Significance of This Research

Overall, the results from this study can be used to predict the clinical usefulness of genotyping patients in an attempt to determine the appropriate drug therapy. This is important since prior knowledge of the genotype and drug metabolism could potentially predict the outcome and allow for appropriate adjustment of the dose to prevent adverse reactions from occurring.

Donna Krupa | EurekAlert!
Further information:
http://www.aacc.org

More articles from Studies and Analyses:

nachricht Win-win strategies for climate and food security
02.10.2017 | International Institute for Applied Systems Analysis (IIASA)

nachricht The personality factor: How to foster the sharing of research data
06.09.2017 | ZBW – Leibniz-Informationszentrum Wirtschaft

All articles from Studies and Analyses >>>

The most recent press releases about innovation >>>

Die letzten 5 Focus-News des innovations-reports im Überblick:

Im Focus: Neutron star merger directly observed for the first time

University of Maryland researchers contribute to historic detection of gravitational waves and light created by event

On August 17, 2017, at 12:41:04 UTC, scientists made the first direct observation of a merger between two neutron stars--the dense, collapsed cores that remain...

Im Focus: Breaking: the first light from two neutron stars merging

Seven new papers describe the first-ever detection of light from a gravitational wave source. The event, caused by two neutron stars colliding and merging together, was dubbed GW170817 because it sent ripples through space-time that reached Earth on 2017 August 17. Around the world, hundreds of excited astronomers mobilized quickly and were able to observe the event using numerous telescopes, providing a wealth of new data.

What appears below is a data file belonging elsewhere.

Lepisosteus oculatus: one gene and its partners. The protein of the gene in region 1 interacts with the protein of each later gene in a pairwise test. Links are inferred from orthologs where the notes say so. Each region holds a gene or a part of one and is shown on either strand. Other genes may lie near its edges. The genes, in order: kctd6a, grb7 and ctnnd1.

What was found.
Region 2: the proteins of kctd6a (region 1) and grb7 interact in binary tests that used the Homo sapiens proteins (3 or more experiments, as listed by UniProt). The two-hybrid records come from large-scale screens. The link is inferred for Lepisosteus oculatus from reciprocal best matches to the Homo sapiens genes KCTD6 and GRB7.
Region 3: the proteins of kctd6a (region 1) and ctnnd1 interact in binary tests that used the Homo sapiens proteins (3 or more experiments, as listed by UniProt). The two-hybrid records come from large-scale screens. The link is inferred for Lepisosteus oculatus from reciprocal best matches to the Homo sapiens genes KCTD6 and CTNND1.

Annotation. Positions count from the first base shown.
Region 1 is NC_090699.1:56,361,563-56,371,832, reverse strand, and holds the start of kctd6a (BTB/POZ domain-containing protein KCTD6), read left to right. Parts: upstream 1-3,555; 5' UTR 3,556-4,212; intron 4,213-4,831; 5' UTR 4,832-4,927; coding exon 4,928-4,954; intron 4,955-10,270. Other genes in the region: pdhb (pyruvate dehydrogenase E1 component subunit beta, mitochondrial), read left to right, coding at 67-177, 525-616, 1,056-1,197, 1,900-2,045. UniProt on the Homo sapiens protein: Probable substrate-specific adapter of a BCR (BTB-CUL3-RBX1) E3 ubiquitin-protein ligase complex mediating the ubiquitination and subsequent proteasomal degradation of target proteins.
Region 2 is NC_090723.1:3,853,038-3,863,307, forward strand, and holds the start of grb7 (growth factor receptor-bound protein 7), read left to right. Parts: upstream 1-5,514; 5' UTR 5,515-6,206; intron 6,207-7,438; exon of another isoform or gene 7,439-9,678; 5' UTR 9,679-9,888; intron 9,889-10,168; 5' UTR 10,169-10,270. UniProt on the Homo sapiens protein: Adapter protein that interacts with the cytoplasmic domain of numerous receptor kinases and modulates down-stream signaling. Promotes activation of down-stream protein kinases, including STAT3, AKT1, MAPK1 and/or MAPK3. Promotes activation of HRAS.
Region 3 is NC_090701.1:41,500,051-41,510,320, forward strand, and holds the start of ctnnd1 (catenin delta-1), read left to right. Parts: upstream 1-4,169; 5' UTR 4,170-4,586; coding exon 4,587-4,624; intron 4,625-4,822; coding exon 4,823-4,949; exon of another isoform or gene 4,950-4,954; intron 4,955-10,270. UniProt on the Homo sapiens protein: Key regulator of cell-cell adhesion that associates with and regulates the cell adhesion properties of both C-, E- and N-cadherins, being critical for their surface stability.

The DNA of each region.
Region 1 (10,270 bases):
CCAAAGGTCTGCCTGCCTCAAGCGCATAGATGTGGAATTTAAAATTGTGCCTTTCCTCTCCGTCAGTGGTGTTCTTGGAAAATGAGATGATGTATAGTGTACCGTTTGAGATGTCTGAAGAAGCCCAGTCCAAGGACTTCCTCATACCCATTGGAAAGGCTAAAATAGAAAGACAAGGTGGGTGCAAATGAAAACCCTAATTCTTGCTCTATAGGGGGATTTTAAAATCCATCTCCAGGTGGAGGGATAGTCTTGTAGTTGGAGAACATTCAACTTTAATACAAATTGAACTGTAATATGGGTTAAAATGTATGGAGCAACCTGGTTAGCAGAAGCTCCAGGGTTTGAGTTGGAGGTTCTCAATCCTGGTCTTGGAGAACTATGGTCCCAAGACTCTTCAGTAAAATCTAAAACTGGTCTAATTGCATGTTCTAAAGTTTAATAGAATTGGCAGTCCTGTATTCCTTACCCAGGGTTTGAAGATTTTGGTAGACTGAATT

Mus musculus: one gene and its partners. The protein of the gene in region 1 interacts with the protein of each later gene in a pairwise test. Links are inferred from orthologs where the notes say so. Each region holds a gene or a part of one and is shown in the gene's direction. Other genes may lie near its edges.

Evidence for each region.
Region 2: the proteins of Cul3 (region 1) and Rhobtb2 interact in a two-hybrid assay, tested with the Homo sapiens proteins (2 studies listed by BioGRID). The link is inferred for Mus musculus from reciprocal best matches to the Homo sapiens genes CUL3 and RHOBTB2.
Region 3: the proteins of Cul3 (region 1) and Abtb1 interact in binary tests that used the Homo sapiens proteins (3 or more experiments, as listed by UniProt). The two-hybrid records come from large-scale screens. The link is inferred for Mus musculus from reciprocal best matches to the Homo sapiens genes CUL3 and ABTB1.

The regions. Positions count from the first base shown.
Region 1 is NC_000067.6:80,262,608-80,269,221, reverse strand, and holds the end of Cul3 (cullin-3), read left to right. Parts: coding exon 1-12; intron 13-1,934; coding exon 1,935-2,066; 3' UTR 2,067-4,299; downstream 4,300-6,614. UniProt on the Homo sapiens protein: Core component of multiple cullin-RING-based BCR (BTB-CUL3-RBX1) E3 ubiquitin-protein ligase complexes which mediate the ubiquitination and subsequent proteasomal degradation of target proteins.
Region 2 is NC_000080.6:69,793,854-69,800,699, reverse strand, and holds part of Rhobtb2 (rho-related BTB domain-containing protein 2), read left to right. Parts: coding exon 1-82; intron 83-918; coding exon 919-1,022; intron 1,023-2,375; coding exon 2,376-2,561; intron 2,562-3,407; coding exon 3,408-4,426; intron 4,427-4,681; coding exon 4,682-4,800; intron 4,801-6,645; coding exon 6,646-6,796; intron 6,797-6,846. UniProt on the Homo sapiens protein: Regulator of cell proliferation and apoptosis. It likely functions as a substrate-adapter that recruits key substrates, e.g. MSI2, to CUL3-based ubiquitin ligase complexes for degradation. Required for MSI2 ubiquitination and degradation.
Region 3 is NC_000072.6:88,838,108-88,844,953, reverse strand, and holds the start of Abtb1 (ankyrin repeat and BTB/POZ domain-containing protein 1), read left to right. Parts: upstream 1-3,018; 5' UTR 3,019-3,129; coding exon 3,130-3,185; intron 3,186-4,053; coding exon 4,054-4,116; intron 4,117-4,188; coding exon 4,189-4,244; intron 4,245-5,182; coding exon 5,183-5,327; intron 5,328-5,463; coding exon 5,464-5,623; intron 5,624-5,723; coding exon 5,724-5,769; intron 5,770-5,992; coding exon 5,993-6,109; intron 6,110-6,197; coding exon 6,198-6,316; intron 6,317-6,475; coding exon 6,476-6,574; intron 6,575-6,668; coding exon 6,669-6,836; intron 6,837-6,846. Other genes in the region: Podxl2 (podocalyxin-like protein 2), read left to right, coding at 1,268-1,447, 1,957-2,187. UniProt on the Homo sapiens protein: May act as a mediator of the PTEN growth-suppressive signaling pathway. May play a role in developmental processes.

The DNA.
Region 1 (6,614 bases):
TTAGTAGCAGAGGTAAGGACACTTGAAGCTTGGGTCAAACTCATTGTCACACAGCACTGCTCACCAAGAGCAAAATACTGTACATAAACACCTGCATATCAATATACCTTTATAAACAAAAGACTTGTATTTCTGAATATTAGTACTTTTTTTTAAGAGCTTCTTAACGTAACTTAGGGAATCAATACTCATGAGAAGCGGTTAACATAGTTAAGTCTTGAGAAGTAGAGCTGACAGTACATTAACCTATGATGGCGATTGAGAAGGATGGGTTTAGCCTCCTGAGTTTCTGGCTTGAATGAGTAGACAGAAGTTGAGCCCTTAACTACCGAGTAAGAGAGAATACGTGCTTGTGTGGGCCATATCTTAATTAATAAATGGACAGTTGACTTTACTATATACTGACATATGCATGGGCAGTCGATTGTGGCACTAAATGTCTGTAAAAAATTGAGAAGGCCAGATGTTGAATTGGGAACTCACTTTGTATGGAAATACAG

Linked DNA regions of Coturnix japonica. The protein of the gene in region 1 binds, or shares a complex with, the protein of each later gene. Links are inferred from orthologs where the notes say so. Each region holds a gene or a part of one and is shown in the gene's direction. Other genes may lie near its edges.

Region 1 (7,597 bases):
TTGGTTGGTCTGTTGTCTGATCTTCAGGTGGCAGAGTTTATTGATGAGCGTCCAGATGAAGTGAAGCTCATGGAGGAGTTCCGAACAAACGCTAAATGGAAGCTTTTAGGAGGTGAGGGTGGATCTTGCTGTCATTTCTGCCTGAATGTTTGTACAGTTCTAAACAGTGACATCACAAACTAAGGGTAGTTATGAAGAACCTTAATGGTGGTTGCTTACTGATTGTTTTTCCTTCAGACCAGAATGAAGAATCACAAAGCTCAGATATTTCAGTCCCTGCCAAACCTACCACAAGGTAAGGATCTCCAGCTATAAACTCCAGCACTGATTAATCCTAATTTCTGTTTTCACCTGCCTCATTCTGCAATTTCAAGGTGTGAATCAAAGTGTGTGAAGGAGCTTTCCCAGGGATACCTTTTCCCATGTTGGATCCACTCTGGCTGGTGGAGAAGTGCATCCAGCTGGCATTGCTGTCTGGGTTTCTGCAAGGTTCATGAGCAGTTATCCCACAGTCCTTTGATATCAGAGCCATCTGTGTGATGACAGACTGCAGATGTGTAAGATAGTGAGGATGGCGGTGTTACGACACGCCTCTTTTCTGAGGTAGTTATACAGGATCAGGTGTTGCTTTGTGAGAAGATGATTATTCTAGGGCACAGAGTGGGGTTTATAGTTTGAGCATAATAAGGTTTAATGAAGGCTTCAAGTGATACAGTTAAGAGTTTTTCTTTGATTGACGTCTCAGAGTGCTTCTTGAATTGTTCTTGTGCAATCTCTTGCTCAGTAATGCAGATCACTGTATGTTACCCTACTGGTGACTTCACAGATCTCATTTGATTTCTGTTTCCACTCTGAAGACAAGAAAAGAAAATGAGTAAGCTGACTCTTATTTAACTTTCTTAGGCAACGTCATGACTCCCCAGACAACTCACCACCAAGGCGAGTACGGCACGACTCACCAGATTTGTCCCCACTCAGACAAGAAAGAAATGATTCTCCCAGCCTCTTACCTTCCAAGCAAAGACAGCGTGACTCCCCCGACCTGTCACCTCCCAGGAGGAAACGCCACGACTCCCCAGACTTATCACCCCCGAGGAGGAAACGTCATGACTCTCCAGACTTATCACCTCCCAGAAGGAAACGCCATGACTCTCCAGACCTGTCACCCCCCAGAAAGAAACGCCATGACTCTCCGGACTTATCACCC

Previous detections of gravitational waves have all involved the merger of two black holes, a feat that won the 2017 Nobel Prize in Physics earlier this month....

Im Focus: Smart sensors for efficient processes

Material defects in end products can quickly result in failures in many areas of industry, and have a massive impact on the safe use of their products. This is why, in the field of quality assurance, intelligent, nondestructive sensor systems play a key role. They allow testing components and parts in a rapid and cost-efficient manner without destroying the actual product or changing its surface. Experts from the Fraunhofer IZFP in Saarbrücken will be presenting two exhibits at the Blechexpo in Stuttgart from 7–10 November 2017 that allow fast, reliable, and automated characterization of materials and detection of defects (Hall 5, Booth 5306).

When quality testing uses time-consuming destructive test methods, it can result in enormous costs due to damaging or destroying the products. And given that...

Im Focus: Cold molecules on collision course

Using a new cooling technique MPQ scientists succeed at observing collisions in a dense beam of cold and slow dipolar molecules.

How do chemical reactions proceed at extremely low temperatures? The answer requires the investigation of molecular samples that are cold, dense, and slow at...

Im Focus: Shrinking the proton again!

Scientists from the Max Planck Institute of Quantum Optics, using high precision laser spectroscopy of atomic hydrogen, confirm the surprisingly small value of the proton radius determined from muonic hydrogen.

It was one of the breakthroughs of the year 2010: Laser spectroscopy of muonic hydrogen resulted in a value for the proton charge radius that was significantly...

All Focus news of the innovation-report >>>

Anzeige

Anzeige

Event News

ASEAN Member States discuss the future role of renewable energy

17.10.2017 | Event News

World Health Summit 2017: International experts set the course for the future of Global Health

10.10.2017 | Event News

Climate Engineering Conference 2017 Opens in Berlin

10.10.2017 | Event News

 
Latest News

Ocean atmosphere rife with microbes

17.10.2017 | Life Sciences

Neutrons observe vitamin B6-dependent enzyme activity useful for drug development

17.10.2017 | Life Sciences

NASA finds newly formed tropical storm lan over open waters

17.10.2017 | Earth Sciences

VideoLinks
B2B-VideoLinks
More VideoLinks >>>